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Hou, J, Rajmohan, R, Fang, D, Kashfi, K, Al-Khalil, K, Yang, J, Westney, W, Grund, CM & O'Boyle, MW 2017, 'Mirror neuron activation of musicians and non-musicians in response to motion captured piano performances.', Brain and Cognition, bind 115, nr. July, s. 47-55. https://doi.org/10.1016/j.bandc.2017.04.001

Mirror neuron activation of musicians and non-musicians in response to motion captured piano performances. / Hou, Jiancheng; Rajmohan, Ravi ; Fang, Dan; Kashfi, Karl; Al-Khalil, Kareem; Yang, James; Westney, William ; Grund, Cynthia M.; O'Boyle, Michael W.

I: Brain and Cognition, Bind 115, Nr. July, 02.05.2017, s. 47-55.

Publikation: Bidrag til tidsskriftTidsskriftartikelForskningpeer review

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T1 - Mirror neuron activation of musicians and non-musicians in response to motion captured piano performances.

AU - Hou, Jiancheng

AU - Rajmohan, Ravi

AU - Fang, Dan

AU - Kashfi, Karl

AU - Al-Khalil, Kareem

AU - Yang, James

AU - Westney, William

AU - Grund, Cynthia M.

AU - O'Boyle, Michael W.

N1 - This article can be accessed via The University Library of Southern Denmark. To see what other means of access are available, please click on the "Check Access" button on the article's entry page.

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N2 - Mirror neurons (MNs) activate when performing an action and when an observer witnesses the same action performed by another individual. Functional magnetic resonance imaging (fMRI) and presentation of motion captured piano performances were used to identify differences in MN activation for musicians/non-musicians when viewing piano pieces played in a “Correct” mode (i.e., emphasis on technical correctness) or an “Enjoyment” mode (i.e., simply told to “enjoy” playing the piece). Results showed greater MN activation in a variety of brain regions for musicians, with these differences more pronounced in the “Enjoyment” mode. Our findings suggest that activation of MNs is not only initiated by the imagined action of an observed movement, but such activation is modulated by the level of musical expertise and knowledge of associated motor movements that the observer brings to the viewing situation. Enhanced MN activation in musicians may stem from imagining themselves actually playing the observed piece.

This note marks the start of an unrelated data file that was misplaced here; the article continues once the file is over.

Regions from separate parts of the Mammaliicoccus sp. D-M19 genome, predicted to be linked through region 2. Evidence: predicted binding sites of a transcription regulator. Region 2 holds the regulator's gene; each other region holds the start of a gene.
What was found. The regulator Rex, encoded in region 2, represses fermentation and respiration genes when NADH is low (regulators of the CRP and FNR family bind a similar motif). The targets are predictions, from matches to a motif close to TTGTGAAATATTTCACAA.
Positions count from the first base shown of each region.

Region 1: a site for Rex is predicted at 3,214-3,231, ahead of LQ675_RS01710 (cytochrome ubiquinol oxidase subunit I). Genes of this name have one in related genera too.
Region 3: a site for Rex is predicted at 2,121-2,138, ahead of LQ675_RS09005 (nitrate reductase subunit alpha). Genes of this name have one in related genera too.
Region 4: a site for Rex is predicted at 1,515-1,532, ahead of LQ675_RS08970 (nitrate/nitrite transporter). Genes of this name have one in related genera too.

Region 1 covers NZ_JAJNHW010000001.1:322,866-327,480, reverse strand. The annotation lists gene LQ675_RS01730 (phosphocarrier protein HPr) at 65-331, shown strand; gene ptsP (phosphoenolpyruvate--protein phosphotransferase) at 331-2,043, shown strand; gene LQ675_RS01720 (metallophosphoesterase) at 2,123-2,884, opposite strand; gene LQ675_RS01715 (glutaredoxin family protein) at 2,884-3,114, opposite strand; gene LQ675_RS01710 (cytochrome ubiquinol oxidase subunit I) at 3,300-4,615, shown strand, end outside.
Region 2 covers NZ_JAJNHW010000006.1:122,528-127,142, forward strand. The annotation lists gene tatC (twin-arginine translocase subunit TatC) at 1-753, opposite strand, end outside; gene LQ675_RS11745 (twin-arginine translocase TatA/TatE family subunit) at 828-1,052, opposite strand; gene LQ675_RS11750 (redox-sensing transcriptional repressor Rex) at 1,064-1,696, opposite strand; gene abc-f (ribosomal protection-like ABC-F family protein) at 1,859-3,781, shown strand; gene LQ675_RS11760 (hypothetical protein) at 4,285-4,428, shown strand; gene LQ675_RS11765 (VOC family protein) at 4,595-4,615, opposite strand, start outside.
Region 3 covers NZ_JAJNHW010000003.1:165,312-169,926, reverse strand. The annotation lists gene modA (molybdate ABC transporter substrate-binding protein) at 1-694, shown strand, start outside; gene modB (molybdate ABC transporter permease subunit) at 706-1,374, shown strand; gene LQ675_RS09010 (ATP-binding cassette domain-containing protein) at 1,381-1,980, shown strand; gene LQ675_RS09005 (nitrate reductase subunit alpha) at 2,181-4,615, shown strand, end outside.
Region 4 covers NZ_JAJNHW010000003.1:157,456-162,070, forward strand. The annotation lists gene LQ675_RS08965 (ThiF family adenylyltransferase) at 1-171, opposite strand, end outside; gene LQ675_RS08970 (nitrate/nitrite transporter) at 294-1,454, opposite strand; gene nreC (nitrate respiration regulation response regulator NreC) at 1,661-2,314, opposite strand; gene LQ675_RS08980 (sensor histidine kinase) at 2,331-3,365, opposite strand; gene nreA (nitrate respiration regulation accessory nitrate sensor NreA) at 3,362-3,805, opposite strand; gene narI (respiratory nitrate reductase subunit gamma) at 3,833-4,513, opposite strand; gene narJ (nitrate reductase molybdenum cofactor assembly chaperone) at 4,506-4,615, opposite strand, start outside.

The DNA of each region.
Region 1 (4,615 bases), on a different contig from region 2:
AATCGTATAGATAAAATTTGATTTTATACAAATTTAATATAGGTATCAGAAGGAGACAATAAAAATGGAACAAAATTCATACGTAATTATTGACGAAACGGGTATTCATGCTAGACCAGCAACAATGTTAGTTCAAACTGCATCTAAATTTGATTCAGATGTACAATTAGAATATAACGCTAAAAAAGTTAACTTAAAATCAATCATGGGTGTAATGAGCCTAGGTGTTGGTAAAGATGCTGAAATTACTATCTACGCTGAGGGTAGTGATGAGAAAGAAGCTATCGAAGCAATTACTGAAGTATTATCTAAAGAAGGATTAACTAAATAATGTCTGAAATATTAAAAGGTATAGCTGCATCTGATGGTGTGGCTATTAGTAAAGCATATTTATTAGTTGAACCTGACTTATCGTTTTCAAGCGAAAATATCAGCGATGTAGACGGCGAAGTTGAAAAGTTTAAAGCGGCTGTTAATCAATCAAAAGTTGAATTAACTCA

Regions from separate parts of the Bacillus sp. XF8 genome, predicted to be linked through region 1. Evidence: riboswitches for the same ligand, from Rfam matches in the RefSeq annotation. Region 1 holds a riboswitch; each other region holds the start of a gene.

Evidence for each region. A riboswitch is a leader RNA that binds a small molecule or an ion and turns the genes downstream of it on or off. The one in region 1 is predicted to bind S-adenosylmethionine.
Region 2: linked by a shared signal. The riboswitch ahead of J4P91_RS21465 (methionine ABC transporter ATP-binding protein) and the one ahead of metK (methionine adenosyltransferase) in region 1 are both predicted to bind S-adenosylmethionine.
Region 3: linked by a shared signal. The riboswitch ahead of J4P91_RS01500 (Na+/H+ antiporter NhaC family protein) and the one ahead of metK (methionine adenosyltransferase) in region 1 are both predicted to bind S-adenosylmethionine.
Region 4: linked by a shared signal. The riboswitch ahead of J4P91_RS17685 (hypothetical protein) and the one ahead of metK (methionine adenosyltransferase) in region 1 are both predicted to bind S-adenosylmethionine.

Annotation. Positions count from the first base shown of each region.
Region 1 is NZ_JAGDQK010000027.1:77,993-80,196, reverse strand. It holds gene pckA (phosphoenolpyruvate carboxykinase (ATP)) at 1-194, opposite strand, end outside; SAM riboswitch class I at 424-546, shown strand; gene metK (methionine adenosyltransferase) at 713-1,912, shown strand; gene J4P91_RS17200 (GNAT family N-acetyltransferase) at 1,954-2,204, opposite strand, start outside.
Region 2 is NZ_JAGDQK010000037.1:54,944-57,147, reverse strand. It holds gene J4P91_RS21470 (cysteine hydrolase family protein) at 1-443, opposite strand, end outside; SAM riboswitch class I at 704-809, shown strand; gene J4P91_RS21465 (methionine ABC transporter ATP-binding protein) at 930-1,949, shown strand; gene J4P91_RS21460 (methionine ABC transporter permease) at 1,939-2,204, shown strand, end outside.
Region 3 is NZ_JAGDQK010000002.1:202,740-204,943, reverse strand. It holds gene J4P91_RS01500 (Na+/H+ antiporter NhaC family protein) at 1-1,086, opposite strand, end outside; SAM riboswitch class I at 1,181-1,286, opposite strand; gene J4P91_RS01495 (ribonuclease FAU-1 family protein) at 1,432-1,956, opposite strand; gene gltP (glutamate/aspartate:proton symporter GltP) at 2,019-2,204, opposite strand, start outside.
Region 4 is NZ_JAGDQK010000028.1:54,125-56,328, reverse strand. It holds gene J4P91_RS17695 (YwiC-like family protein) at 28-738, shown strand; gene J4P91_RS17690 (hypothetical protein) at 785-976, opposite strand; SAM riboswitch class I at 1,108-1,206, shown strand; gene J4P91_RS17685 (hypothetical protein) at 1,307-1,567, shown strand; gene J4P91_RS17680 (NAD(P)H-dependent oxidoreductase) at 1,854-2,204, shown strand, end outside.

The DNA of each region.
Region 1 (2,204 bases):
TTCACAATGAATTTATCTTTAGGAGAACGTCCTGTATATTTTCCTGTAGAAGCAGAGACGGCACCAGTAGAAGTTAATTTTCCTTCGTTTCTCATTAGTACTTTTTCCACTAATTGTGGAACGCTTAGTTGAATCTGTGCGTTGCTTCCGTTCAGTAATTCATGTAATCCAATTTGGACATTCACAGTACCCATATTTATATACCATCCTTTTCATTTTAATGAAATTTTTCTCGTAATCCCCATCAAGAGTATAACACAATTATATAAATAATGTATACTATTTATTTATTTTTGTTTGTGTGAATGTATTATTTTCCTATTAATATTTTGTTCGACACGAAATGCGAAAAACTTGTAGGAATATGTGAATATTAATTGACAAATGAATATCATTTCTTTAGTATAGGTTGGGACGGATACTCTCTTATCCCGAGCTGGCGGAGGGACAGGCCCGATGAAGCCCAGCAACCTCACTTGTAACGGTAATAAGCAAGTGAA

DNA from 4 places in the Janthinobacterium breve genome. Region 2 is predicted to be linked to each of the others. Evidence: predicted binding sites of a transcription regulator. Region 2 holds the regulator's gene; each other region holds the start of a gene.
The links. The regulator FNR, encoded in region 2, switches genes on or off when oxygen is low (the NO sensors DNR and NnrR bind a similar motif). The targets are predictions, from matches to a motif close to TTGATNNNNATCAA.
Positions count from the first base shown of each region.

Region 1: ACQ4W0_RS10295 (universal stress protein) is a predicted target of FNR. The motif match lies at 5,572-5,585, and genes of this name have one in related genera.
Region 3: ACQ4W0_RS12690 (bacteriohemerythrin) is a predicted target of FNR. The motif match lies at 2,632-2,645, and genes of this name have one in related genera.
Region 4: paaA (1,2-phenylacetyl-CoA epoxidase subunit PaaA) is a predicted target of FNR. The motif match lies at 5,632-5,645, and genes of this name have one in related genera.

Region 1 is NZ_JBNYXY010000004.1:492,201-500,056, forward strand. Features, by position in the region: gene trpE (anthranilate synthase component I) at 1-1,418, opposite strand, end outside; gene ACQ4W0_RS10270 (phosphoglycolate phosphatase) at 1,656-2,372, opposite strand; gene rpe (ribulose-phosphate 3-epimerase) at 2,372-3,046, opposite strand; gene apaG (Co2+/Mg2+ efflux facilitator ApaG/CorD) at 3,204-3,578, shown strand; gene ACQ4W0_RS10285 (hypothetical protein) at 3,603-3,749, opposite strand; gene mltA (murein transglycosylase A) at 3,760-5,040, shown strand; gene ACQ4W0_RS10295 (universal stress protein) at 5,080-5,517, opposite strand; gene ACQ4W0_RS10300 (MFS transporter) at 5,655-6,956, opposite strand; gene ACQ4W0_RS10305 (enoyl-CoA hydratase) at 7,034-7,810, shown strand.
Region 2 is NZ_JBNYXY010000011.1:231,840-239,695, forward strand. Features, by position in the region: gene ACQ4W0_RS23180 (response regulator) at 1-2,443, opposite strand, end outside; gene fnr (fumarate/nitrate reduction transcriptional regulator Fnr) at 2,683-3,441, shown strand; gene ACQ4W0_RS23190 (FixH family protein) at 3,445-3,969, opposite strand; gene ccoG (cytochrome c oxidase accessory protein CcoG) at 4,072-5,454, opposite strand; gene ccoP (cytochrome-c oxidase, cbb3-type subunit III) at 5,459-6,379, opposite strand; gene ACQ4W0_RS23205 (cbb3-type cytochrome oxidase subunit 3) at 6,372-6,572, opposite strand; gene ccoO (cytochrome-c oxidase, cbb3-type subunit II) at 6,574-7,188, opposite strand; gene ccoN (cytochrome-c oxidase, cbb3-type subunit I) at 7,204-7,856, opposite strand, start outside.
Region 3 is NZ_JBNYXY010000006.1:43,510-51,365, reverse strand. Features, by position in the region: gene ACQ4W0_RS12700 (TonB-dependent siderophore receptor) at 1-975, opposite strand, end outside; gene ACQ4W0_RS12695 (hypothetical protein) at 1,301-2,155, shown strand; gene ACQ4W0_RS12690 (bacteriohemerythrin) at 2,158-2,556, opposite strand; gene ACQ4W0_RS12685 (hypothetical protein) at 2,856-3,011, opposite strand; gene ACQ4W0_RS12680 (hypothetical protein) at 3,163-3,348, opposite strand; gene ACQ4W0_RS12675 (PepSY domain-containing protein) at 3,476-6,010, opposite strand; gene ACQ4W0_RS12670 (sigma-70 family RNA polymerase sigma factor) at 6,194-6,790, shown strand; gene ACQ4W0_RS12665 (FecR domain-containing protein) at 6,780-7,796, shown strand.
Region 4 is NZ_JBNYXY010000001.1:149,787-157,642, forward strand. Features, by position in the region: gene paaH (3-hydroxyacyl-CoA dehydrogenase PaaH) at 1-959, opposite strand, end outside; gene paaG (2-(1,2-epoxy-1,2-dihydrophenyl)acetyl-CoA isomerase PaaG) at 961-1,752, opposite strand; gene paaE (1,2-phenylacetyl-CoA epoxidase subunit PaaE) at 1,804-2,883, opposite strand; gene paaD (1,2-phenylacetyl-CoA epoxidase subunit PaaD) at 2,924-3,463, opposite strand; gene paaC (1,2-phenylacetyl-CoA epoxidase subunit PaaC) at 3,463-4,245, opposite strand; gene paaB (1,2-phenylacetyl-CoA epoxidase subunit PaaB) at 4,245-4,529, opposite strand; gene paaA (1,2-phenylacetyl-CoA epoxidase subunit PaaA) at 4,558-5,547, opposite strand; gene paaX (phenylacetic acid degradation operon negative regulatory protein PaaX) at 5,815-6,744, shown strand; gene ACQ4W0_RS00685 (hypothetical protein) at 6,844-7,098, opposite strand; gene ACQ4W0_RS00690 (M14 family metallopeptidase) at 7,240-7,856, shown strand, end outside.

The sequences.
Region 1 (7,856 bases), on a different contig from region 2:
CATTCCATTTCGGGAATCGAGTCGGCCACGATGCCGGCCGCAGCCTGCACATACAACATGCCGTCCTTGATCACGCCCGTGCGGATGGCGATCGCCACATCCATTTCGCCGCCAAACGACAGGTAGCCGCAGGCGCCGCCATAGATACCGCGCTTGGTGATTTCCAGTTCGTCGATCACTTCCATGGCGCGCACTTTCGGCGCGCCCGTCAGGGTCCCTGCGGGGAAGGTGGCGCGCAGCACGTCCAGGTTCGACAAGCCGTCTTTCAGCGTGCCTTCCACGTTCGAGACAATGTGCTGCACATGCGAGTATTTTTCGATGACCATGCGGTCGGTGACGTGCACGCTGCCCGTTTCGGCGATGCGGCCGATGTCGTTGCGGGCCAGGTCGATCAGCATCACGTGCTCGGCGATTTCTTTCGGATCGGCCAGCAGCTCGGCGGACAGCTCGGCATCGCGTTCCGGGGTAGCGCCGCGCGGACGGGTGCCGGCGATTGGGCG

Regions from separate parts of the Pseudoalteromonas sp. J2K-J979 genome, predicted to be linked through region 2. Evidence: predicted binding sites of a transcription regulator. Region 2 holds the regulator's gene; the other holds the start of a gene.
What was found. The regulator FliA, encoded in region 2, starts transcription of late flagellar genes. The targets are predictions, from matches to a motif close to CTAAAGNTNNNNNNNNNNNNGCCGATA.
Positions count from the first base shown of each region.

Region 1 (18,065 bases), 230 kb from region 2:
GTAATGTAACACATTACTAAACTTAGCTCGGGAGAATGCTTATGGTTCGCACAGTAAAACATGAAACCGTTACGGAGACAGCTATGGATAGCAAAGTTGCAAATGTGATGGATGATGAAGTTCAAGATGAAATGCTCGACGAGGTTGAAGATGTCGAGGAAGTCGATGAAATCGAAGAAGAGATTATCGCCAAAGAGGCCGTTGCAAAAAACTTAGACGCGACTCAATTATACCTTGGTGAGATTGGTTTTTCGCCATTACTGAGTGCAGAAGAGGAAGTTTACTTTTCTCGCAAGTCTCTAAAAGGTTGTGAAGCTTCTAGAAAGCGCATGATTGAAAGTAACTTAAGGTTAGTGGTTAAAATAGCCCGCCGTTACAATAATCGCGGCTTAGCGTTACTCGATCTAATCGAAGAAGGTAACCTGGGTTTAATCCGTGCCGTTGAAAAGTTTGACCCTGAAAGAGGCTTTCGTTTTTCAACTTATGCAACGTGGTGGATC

AB - Mirror neurons (MNs) activate when performing an action and when an observer witnesses the same action performed by another individual. Functional magnetic resonance imaging (fMRI) and presentation of motion captured piano performances were used to identify differences in MN activation for musicians/non-musicians when viewing piano pieces played in a “Correct” mode (i.e., emphasis on technical correctness) or an “Enjoyment” mode (i.e., simply told to “enjoy” playing the piece). Results showed greater MN activation in a variety of brain regions for musicians, with these differences more pronounced in the “Enjoyment” mode. Our findings suggest that activation of MNs is not only initiated by the imagined action of an observed movement, but such activation is modulated by the level of musical expertise and knowledge of associated motor movements that the observer brings to the viewing situation. Enhanced MN activation in musicians may stem from imagining themselves actually playing the observed piece.